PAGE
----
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The structure of human prosociality: Differentiating altruistically motivated, norm motivated, strategically motivated and self-reported prosocial behavior

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Böckler,  Anne
Department Social Neuroscience, MPI for Human Cognitive and Brain Sciences, Max Planck Society;
Julius Maximilian University, Würzburg, Germany;

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Tusche,  Anita
Department Social Neuroscience, MPI for Human Cognitive and Brain Sciences, Max Planck Society;
Division of the Humanities and Social Sciences, California Institute of Technology, Pasadena, CA, USA;

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Singer,  Tania
Department Social Neuroscience, MPI for Human Cognitive and Brain Sciences, Max Planck Society;

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Citation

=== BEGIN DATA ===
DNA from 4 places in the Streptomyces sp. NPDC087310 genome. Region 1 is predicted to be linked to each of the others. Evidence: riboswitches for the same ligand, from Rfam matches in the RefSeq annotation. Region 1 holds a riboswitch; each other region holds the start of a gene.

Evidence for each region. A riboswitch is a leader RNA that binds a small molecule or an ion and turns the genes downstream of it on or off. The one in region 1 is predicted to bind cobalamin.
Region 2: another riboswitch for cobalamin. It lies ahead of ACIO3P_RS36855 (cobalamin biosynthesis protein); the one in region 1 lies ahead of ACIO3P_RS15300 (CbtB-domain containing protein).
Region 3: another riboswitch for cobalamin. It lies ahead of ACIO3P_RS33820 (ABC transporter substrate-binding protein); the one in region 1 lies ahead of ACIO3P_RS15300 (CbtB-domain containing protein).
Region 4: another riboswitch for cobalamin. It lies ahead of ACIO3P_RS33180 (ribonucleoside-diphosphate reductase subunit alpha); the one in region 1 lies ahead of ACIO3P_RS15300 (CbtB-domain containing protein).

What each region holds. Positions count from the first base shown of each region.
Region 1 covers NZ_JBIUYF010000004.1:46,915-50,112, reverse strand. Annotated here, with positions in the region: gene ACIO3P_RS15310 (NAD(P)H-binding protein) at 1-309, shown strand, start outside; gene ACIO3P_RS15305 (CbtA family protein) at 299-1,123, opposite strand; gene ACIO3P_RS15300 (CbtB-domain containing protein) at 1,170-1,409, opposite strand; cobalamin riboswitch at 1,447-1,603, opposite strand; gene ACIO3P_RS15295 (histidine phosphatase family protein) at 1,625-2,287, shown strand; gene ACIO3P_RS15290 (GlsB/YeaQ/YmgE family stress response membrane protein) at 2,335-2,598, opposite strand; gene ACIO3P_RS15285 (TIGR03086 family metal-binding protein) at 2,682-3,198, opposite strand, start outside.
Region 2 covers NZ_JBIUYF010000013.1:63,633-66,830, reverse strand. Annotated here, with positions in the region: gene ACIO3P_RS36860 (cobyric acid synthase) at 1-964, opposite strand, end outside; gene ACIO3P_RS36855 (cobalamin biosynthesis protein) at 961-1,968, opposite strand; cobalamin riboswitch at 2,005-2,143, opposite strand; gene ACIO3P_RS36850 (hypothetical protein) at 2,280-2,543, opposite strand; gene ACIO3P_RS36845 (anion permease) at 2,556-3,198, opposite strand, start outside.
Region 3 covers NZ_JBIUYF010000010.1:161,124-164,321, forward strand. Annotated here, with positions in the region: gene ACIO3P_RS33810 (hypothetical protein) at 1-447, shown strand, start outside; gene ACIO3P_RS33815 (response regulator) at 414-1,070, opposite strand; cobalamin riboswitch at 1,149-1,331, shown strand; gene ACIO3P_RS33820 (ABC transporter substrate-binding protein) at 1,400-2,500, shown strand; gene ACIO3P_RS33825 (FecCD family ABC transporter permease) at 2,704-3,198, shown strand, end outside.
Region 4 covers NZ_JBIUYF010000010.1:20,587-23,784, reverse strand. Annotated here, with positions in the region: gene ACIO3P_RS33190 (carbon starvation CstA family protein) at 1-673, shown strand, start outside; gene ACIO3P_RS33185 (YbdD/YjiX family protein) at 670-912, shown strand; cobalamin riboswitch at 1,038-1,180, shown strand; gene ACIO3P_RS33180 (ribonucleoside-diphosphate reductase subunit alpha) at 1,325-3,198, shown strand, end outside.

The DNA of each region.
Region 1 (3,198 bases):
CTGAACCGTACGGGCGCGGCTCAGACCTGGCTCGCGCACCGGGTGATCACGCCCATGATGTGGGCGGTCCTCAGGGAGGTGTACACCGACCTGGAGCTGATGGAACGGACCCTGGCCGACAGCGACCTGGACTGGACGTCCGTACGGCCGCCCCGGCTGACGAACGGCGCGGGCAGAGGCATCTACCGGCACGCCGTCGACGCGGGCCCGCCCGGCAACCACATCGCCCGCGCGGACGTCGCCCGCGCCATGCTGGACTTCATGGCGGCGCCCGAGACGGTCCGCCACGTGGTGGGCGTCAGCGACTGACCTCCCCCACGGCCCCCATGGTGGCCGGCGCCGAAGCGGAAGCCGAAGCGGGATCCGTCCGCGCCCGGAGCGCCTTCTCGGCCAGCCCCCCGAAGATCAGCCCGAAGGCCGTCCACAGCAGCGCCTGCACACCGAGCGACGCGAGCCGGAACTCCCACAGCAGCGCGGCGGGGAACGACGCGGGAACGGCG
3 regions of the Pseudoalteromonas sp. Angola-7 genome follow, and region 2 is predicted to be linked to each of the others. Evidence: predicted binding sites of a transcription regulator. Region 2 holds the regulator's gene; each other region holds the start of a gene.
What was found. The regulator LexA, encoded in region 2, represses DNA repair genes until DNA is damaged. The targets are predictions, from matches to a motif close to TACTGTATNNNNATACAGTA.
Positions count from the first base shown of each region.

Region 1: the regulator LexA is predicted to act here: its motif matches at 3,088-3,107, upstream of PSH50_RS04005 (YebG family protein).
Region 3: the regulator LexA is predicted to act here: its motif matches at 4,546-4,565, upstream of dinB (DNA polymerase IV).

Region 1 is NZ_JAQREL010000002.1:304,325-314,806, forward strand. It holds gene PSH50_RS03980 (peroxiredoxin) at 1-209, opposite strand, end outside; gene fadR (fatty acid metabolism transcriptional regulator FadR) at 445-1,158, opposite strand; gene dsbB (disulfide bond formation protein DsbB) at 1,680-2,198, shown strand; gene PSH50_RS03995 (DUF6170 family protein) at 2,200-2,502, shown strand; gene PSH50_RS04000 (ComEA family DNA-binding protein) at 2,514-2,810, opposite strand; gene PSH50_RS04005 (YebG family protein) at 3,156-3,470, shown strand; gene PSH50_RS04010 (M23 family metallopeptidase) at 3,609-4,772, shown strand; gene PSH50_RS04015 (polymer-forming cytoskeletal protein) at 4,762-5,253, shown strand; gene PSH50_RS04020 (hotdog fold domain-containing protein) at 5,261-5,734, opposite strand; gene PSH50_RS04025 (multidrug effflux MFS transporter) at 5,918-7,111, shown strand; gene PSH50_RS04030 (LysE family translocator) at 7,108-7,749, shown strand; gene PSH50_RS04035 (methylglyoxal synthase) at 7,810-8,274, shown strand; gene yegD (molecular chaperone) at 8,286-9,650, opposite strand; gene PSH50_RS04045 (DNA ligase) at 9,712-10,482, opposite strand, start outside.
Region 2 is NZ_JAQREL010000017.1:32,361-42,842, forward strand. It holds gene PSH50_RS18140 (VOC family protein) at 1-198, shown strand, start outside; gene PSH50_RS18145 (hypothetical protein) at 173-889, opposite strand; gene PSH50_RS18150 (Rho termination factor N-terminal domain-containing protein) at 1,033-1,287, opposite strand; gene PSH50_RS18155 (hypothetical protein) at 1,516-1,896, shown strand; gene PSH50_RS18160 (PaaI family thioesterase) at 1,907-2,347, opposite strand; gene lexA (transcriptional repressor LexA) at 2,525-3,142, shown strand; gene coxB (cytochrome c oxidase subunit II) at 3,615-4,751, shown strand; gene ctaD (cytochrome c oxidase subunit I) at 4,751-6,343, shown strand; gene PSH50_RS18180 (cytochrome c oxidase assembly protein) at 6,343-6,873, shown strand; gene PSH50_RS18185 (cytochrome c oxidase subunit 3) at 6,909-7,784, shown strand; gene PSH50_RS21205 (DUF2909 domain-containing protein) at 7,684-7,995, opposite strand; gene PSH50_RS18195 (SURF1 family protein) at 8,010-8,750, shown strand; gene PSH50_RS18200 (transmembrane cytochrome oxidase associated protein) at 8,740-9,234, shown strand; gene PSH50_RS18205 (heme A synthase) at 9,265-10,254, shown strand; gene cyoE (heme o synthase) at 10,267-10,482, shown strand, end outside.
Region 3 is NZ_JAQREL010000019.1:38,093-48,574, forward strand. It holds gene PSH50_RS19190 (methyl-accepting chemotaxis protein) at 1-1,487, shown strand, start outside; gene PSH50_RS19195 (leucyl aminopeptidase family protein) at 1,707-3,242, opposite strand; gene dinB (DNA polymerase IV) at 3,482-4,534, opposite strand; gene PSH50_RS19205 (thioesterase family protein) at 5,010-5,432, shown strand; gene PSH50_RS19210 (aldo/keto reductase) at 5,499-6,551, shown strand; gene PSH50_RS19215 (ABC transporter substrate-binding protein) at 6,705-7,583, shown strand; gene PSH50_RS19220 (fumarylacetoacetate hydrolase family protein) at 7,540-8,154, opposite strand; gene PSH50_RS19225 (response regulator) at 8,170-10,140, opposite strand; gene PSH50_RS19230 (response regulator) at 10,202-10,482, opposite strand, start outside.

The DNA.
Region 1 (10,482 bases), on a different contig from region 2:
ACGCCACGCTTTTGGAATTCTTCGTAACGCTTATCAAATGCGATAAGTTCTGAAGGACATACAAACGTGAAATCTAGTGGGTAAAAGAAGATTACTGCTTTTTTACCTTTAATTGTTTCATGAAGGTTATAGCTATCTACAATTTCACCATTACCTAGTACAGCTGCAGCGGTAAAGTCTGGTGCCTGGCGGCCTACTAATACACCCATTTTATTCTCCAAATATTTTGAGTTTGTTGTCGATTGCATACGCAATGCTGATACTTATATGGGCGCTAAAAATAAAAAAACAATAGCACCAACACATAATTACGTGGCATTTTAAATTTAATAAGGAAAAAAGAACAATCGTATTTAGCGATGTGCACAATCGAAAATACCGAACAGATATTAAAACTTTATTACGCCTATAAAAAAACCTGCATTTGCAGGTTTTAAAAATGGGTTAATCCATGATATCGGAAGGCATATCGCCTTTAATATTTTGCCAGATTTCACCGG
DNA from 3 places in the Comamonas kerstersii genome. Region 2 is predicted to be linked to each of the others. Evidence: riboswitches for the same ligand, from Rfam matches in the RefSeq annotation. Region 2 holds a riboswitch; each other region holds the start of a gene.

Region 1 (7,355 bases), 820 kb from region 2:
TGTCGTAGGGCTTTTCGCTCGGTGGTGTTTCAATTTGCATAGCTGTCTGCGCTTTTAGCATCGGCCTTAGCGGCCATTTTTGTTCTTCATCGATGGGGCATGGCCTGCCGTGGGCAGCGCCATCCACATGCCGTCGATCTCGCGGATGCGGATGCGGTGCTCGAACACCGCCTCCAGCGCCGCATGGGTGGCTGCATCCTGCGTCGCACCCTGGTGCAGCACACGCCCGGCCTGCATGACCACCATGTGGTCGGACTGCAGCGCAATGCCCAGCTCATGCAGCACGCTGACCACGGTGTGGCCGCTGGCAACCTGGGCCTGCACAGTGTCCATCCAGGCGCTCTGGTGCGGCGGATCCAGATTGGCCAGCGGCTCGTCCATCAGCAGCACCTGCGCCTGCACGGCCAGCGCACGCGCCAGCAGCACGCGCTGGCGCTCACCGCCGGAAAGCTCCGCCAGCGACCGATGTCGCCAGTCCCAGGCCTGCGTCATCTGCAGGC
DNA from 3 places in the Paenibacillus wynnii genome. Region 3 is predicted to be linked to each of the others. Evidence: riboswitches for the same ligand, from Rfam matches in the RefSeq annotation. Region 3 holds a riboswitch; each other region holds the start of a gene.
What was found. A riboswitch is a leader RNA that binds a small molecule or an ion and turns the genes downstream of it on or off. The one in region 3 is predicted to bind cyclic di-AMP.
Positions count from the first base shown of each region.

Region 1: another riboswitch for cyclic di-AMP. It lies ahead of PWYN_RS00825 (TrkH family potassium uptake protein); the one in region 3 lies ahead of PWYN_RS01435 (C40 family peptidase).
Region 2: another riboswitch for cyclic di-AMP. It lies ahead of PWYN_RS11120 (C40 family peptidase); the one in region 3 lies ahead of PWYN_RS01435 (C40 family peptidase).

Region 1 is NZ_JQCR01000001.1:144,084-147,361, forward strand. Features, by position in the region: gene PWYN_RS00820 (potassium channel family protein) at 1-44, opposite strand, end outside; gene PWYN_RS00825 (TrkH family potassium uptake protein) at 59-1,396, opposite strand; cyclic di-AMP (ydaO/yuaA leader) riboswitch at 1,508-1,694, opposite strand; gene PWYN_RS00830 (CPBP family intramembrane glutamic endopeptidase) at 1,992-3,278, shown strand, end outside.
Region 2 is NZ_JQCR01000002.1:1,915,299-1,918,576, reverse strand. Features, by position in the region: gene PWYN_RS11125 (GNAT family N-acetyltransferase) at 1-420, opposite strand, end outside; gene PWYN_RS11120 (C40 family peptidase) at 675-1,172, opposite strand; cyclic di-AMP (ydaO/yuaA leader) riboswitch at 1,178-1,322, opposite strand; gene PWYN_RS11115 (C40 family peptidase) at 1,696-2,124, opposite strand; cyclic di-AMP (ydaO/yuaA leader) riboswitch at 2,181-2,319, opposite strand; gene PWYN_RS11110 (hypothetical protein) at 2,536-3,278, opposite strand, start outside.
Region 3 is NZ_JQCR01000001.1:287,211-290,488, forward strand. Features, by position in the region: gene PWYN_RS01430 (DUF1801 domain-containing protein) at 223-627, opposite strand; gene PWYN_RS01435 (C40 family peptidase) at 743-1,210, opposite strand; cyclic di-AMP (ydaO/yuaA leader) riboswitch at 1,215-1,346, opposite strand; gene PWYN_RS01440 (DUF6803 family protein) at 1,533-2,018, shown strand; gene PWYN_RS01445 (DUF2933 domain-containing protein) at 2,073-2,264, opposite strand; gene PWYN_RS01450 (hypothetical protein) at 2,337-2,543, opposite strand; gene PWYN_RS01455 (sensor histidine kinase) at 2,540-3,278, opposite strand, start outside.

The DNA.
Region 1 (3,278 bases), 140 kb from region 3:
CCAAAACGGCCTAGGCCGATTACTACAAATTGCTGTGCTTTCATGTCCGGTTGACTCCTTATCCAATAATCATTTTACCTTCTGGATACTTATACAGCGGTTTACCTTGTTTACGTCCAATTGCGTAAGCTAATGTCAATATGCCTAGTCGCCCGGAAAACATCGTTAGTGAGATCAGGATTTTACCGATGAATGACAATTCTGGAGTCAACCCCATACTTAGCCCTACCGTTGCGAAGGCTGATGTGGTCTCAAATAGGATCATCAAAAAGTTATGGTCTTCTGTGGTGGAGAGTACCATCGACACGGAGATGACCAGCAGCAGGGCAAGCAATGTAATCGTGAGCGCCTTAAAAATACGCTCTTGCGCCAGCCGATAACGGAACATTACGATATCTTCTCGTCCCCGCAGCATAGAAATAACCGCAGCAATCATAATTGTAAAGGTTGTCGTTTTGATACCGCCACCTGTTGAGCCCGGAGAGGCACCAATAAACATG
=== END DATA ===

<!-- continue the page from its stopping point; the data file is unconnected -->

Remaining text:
Böckler, A., Tusche, A., & Singer, T. (2016). The structure of human prosociality: Differentiating altruistically motivated, norm motivated, strategically motivated and self-reported prosocial behavior. Social Psychological and Personality Science, 7(6), 530-541. doi:10.1177/1948550616639650.


Cite as: http://hdl.handle.net/11858/00-001M-0000-0029-7AFE-E
Abstract
Prosocial behavior is crucial for functioning societies. However, its reliable scientific assessment and the understanding of its underlying structure are still a challenge. We integrated 14 paradigms from diverse disciplines to identify reliable and method-independent subcomponents of human prosociality; 329 participants performed game theoretical paradigms and hypothetical distribution tasks commonly used in behavioral economics and completed interactive computer tasks and self-reports typically employed in psychology. Four subcomponents of prosociality were identified by exploratory factor analysis and verified by confirmatory factor analysis in an independent sample: altruistically motivated prosocial behavior, norm motivated prosocial behavior, strategically motivated prosocial behavior, and self-reported prosocial behavior. Altruistically motivated behavior was related to gender, to enhanced cognitive skills, and to reduced negative affect. Our study provides a crucial step toward an overarching framework on prosocial behavior that will benefit future research on predictors, neural underpinnings, and plasticity of human cooperation and prosociality.